Extending this concept somewhat fantastically into the realm of a Science Fiction story, maybe there needs to be an Institute of Bots, like there is for engineers, economists, doctors, finance and accounting specialists, with stated best practices and codes of conduct & ethics. Perhaps the equivalent of 3 laws of robotics for Bots?
Coming back to Earth (so to speak), and looking at the notion of ethical behaviour of AI technologies, Deloitte ask whether AI can be ethical. They identify 5 ethical risks relating to AI and machine learning:
- Bias and discrimination
- Lack of transparency
- Erosion of privacy
- Poor accountability
- Workforce displacement and transitions
Automating data change, and potentially decisions, affects outcomes at a business and personal level for example business performance, data accuracy, credit records, funding approval. Who checks the outcomes when the above risks become real world events, impacting our lives?
The European Commission has presented the concept of Ethics guidelines for trustworthy AI and suggest a trustworthy AI should be:
- lawful – respecting all applicable laws and regulations
- ethical – respecting ethical principles and values
- robust – both from a technical perspective while taking into account its social environment
They suggest that the less oversight a human can exercise over an AI system, the more extensive testing and stricter governance is required.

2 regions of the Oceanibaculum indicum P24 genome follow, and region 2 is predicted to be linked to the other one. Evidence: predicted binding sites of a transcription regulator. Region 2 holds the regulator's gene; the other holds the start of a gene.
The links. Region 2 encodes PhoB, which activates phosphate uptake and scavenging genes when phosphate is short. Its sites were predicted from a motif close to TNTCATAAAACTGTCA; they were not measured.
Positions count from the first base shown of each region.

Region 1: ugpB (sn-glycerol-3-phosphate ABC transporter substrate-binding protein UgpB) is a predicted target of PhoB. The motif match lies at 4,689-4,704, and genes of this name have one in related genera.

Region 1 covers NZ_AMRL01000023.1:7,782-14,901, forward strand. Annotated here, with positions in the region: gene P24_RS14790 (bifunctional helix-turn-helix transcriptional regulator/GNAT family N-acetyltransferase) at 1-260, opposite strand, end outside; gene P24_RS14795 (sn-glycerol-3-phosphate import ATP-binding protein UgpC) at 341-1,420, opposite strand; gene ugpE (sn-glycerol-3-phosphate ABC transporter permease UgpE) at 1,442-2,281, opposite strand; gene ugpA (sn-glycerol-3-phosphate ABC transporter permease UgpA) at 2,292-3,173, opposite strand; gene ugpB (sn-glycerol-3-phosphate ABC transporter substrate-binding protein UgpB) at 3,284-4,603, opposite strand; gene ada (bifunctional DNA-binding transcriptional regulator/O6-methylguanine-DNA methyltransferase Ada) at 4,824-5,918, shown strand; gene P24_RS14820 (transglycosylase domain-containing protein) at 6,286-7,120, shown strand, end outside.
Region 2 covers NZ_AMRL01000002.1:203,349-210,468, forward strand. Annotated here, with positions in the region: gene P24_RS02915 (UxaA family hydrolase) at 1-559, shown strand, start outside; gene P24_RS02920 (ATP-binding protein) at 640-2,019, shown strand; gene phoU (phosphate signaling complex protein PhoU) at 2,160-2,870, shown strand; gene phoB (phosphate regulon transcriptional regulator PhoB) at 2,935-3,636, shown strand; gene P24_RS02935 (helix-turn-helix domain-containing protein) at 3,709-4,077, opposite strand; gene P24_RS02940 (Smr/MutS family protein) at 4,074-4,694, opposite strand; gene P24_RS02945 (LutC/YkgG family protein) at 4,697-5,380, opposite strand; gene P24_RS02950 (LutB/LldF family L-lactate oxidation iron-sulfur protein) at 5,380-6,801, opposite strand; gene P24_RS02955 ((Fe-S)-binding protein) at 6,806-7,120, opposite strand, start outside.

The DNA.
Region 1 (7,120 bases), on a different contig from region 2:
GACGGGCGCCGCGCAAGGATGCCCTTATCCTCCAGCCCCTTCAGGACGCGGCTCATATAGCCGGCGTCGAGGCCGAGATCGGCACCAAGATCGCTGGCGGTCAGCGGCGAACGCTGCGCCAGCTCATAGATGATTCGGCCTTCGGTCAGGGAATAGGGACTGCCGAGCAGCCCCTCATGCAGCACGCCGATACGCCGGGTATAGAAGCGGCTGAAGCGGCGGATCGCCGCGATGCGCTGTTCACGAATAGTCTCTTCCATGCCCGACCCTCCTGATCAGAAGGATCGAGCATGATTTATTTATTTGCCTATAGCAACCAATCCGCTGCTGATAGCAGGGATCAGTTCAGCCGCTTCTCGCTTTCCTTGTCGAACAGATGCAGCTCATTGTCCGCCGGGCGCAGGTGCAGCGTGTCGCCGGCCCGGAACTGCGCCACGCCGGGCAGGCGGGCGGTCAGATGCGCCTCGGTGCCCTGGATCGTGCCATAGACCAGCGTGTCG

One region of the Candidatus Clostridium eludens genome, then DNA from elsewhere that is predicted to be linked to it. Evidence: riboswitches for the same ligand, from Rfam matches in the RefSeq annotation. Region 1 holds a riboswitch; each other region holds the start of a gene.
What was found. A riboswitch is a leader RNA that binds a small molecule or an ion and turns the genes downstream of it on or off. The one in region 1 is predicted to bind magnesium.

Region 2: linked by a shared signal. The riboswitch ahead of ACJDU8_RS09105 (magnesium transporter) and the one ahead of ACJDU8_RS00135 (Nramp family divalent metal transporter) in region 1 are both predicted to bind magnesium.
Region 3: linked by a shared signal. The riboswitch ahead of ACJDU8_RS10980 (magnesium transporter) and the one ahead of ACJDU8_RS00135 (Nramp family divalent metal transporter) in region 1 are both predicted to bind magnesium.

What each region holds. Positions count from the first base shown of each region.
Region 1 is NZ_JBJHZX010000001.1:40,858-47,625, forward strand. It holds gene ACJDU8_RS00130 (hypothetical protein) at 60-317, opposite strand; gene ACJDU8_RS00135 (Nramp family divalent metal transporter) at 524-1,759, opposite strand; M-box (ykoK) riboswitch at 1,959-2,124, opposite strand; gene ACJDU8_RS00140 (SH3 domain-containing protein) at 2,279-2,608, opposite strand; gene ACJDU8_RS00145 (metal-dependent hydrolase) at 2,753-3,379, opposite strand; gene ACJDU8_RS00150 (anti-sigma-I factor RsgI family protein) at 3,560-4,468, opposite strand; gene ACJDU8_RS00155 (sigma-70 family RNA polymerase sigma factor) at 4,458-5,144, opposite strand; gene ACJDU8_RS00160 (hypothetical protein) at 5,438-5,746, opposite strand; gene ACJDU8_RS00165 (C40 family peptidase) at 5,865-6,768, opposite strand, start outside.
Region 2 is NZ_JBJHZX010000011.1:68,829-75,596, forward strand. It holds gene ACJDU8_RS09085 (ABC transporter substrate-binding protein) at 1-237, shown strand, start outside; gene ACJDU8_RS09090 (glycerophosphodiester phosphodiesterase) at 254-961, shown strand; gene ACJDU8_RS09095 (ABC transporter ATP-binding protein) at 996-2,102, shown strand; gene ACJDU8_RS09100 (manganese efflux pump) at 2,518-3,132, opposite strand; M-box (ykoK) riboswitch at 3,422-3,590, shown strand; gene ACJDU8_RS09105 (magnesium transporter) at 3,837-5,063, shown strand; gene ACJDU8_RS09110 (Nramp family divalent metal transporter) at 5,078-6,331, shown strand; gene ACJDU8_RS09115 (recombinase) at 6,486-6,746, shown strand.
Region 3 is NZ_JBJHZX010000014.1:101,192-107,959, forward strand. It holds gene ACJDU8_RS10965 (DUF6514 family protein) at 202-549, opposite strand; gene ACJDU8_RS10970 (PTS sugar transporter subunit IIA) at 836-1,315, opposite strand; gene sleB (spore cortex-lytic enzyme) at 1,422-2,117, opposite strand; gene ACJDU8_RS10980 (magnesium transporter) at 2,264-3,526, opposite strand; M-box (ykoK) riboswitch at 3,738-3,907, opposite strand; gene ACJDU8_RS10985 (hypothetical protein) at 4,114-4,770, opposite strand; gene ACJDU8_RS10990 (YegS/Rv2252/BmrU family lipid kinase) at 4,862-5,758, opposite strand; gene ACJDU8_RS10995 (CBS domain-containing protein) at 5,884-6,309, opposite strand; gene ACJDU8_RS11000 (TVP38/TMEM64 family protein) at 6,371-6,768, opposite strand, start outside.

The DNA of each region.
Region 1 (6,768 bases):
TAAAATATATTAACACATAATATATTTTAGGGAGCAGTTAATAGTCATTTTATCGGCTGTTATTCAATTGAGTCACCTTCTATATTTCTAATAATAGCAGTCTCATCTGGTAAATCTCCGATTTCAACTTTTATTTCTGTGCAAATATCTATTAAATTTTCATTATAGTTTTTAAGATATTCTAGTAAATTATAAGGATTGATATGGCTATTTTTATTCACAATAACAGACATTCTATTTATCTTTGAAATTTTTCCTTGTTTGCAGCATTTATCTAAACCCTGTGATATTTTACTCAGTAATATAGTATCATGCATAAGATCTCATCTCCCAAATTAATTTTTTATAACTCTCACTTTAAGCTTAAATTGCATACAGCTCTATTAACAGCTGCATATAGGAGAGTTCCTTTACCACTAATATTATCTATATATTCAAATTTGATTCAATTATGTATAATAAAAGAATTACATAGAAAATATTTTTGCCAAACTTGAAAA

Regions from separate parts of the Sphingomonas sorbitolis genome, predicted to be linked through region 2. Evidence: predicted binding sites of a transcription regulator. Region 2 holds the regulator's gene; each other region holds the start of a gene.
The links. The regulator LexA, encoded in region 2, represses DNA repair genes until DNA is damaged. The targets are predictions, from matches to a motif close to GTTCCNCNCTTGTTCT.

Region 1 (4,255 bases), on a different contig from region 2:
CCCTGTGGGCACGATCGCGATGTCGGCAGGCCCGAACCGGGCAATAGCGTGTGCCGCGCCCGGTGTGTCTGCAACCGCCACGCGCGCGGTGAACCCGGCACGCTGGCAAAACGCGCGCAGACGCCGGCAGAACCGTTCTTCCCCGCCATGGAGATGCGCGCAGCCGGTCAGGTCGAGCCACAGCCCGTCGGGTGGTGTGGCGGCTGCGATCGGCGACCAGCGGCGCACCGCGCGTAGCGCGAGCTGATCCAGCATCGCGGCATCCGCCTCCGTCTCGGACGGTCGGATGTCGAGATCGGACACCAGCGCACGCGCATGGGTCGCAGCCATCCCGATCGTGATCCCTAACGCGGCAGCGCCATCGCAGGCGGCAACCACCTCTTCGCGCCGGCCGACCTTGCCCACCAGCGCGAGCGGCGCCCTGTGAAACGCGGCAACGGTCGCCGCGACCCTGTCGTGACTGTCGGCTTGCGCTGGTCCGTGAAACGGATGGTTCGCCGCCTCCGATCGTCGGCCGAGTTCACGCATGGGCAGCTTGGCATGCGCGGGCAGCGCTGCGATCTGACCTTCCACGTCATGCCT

We know from the exponential growth of Machine to Machine communication in the Internet of Things world that whereas data generated by humans is around 1.5 billion gigabytes every month when combined with M2M this doubles every year and reached around 10 billion gigabytes in 2017, and will be much higher in 2021. Ericsson estimated there will be up to 50 billion devices online by 2025 (about 6 per person on Earth). I don’t have 2021 updates for these figures but the point is clear: the use of automated software will grow rapidly. If not the Bots themselves, then certainly the data they touch.
My understanding is that while it is evident auditors will need to boost their understanding of these amazing technologies, they will also need to audit the use of robotic software. The aspects of volume, velocity and variety from the big data world will apply to the Bot world. The more we automate with Bots to improve business performance the faster we will need to check Bots’ performance, to continue delivering equivalent levels of due diligence and governance. I’d say “watch this space”…..
Which like my previous blog on the use of internal controls to drive resilience and trust, leads me to the point that we need in parallel to the increased use of Bots, to also increase the use of smart automated internal controls solutions. And embedded continuous and automated auditing across an enterprise business landscape. I don’t think we can assume Bots are infallible. I don’t think we can leave them unmonitored.
I’ll end with an Eeyore quote from A. A. Milne’s Winnie the Pooh books: “They’re funny things, Accidents. You never have them till you’re having them”